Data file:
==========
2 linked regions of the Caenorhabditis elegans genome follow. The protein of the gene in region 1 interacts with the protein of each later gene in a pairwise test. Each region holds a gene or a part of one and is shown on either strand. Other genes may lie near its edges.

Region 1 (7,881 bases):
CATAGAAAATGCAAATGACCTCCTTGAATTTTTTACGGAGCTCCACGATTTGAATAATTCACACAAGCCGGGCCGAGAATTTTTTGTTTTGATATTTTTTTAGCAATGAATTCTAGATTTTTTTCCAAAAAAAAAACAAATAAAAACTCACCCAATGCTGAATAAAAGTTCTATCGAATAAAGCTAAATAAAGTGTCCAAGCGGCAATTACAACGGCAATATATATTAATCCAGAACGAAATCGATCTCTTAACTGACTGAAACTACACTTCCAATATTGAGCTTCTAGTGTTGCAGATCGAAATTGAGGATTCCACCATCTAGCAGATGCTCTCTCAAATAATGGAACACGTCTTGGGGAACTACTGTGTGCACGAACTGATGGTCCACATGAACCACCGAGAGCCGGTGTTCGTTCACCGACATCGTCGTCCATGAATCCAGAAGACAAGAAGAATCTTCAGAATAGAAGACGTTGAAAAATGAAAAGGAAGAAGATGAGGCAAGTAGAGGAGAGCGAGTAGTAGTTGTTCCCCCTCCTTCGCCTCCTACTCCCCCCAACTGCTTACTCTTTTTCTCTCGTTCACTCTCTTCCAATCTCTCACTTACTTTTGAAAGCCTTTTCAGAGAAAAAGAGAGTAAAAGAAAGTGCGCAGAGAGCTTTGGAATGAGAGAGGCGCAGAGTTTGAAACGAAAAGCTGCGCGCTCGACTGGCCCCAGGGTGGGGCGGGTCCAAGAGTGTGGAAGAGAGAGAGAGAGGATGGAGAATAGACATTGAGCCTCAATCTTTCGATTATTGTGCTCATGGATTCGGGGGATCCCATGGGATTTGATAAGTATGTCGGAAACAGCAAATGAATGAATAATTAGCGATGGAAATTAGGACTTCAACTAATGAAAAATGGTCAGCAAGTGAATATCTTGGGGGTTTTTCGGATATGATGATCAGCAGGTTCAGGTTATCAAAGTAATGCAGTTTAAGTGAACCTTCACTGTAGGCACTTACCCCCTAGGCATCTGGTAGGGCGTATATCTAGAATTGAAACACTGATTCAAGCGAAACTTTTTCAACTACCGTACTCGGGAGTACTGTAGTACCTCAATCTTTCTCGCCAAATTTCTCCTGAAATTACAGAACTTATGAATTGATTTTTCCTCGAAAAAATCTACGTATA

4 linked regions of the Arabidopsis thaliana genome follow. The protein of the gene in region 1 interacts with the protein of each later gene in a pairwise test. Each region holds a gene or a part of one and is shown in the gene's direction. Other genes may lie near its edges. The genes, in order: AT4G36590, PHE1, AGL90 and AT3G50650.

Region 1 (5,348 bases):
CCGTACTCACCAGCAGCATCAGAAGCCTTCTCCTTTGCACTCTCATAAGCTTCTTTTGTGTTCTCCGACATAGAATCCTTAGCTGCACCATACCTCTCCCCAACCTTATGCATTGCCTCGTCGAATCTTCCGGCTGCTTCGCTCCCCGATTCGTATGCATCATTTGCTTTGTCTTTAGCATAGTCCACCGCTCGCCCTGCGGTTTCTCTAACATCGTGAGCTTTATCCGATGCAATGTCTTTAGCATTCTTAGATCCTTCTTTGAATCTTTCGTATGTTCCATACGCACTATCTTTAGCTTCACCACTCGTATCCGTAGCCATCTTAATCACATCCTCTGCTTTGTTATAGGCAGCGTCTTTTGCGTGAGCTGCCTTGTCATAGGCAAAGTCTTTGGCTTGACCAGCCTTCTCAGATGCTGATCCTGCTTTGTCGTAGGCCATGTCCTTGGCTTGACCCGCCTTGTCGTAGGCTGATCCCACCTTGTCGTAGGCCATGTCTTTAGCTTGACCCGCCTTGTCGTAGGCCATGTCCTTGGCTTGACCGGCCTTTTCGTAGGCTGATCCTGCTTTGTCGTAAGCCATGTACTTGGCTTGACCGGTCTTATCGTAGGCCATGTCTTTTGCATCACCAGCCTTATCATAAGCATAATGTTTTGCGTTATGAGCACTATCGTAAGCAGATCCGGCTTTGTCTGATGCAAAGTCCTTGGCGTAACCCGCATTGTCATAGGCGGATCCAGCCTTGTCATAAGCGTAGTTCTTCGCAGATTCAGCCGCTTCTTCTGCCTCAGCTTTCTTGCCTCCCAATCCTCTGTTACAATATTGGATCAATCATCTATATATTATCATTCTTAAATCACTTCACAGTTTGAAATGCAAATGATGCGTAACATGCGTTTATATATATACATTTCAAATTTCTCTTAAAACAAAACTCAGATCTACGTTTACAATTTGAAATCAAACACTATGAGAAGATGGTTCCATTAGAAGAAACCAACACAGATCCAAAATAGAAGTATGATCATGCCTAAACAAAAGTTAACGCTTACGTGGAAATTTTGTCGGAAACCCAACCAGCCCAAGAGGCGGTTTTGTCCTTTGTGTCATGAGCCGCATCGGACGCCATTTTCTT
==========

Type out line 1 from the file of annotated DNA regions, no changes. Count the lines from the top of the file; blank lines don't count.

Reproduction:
2 linked regions of the Caenorhabditis elegans genome follow. The protein of the gene in region 1 interacts with the protein of each later gene in a pairwise test. Each region holds a gene or a part of one and is shown on either strand. Other genes may lie near its edges.